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Wine competitions, judging, and blind luck

Wine competitions, judging, and blind luckOr, as the co-author of a new study told me: “Consumers should disregard results from wine competitions, because it’s a matter of luck whether a wine gets a gold medal.”

That’s the conclusion of Robert Hodgson, a winemaker and statistician whose paper (written with SMU’s Jing Cao) is called “Criteria for Accrediting Expert Wine Judges” and appears in the current issue of The Journal of Wine Economics. It says that those of us who judge wine competitions, including some of the world’s best-known wine experts, are ordinary at best. And most of us aren’t ordinary.

Because:

… [M]any judges who fail the test have vast professional experience in the wine industry. This leads to us to question the basic premise that experts are able to provide consistent evaluations in wine competitions and, hence, that wine competitions do not provide reliable recommendations of wine quality.

More on the study and what it means, after the jump:

The report is the culmination of research started at the California State Fair wine competition at the end of the last decade. The competition’s organizers wanted to see if judging was consistent; that is, did the same wine receive the same medal from the same judge if the judge tasted it more than once during the event? The initial results, which showed that there was little consistency, were confirmed in the current study.

More than confirmed, actually. Just two of the 37 judges who worked the competition in 2010, 2011, and 2012 met the study’s criteria to be an expert; that is, that they gave the same wine the same medal (within statistical variation) each time they tasted it. Even more amazing, 17 of the 37 were so inconsistent that their ratings were statistically meaningless. In other words, presented with Picasso’s Guernica, most of the judges would have given a masterpiece of 20th century art  three different medals if they saw it three different times.

“This is not a reflection on the judges as people, and I don’t mean that kind of criticism,” says Hodgson. “But the task assigned them as wine judges was beyond their capabilities.”

Which, given the nature of wine competitions, makes more sense than many doubters want to believe. Could the problem be with the system, and not the judges? Is it possible to be consistent when judges taste 100 wines day? Or when they taste flight after flight of something like zinfandel, which is notoriously difficult to judge under the best circumstances?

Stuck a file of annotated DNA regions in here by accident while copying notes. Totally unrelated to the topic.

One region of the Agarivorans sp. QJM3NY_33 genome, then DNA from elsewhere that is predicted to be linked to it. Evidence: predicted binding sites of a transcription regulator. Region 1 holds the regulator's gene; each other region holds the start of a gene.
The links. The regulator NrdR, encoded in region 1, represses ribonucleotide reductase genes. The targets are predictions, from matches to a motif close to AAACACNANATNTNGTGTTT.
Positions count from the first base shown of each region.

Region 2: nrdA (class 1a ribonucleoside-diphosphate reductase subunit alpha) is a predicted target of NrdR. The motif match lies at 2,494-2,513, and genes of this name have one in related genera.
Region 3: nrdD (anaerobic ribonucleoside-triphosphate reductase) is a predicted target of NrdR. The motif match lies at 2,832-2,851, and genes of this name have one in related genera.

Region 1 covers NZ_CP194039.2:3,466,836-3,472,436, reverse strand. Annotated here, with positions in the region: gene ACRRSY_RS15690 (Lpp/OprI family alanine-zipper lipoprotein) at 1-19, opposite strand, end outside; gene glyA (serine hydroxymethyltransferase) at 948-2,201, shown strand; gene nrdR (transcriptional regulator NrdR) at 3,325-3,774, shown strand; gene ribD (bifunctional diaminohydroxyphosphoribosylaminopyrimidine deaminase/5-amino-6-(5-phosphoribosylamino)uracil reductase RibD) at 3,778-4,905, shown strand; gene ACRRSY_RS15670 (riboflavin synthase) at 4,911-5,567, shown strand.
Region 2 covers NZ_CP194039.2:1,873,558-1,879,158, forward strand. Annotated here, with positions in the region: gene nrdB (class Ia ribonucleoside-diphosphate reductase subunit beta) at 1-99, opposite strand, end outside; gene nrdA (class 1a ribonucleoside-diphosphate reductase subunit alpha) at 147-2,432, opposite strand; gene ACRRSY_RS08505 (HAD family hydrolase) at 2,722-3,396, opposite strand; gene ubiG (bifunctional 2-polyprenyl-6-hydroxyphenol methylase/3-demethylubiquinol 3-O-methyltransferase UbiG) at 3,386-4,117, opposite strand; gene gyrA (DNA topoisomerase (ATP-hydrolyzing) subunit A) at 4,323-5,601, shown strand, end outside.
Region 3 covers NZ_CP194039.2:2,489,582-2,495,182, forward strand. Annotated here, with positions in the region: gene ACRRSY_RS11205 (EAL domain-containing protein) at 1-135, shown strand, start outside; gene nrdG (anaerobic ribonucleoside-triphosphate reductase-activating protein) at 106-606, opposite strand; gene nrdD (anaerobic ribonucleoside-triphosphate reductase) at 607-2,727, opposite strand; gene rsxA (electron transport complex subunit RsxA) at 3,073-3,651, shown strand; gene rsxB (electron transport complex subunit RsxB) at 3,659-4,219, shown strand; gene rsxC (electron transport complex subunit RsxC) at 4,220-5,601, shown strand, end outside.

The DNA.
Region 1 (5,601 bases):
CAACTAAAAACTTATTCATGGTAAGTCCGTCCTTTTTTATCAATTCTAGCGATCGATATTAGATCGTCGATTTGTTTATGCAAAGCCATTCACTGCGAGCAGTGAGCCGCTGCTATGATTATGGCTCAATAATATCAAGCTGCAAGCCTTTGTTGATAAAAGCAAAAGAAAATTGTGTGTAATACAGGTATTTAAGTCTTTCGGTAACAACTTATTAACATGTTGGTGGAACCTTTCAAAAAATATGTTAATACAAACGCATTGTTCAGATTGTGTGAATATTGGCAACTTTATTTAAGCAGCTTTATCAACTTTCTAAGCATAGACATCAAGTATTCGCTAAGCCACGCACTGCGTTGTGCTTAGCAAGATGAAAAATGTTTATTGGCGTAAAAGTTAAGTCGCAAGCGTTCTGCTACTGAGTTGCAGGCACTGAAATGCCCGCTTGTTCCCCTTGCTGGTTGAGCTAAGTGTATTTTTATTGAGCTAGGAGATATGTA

When I asked him this, Hodgson agreed, but added: “But we don’t see an alternative. But it is an inherent problem. You just want to see the competitions give the judges sufficient time to do it.”

Perhaps. But my experience, after a decade of judging regularly, is that the results seem better (allowing for this um-mathematical approach) when I judge fewer wines. That means that the competition is smaller, or that the organizers have hired more judges. Maybe that’s where the next line of study should go, determining if judging fewer wines leads to more consistent results.

  • Diane Teitelbaum

    Judges should be selected for having a perceptive palate and the professional experience to make the judgement with no personal balance. Untrained consumers should not judge. Wineries have spent a lot of time and money making the wine. The wines deserve a careful examination.

  • http://www.blog.bayareawinesociety.org tom merle

    Wrong solution. Yes, smaller would be better. But the criterion of selecting judges–their expertise–is misguided. Regular people, those who buy wine for dinner, should do the evaluating, and you should glean the wisdom of crowds, meaning that more than 14 people should judge a wine to arrive at a meaningful consensus since palates do differ. This is our approach, and the results have been replicated. http://blog.bayareawinesociety.org.

  • Apolon

    I feel like this comes down to a basic problem… wines are not as different from each other as the winemakers and the press make them out to be. For the same varietal under similar growing conditions (even if not necessarily in the same place), there will certainly be differences. I just don’t think those differences are that important, or even that noticeable.

    Judges not being able to recognize those differences, as here, corroborates this for me.

    That said, the Wine Spectator types can land on the same score repeatedly in blind tastings, so maybe I just have an undeveloped palate.

  • http://blog.bayareawinesociety.org tom merle

    Also consider how Barbara Drady/Affairs of the Vine takes this problem into consideration for her competitions.

    “A maximum of 32 wines is tasted per day: four flights of eight wines each. We have arrived at this formula and find that in this format, each wine can be tasted with clarity and concentration without palate fatigue.”

    http://affairsofthevine.com/pinot-noir-shootout-summit-process/

  • http://winecurmudgeon.com Wine Curmudgeon

    Terrific comments all. I’m glad to see someone has tried smaller flights and gotten good results.

    I am usually a wisdom of crowds guy, but enough work has bee done to show that it doesn’t always work with wine. See especially Robin Goldstein’s tastings for The Wine Trials, where consumers couldn’t tell the difference between a $10 and $100 bottle of sparkling.

    And yes, given the way winemakers and their bosses focus on a certain style to chase scores, many wines do taste alike, especially when you taste 10 or 12 of them one after the other.

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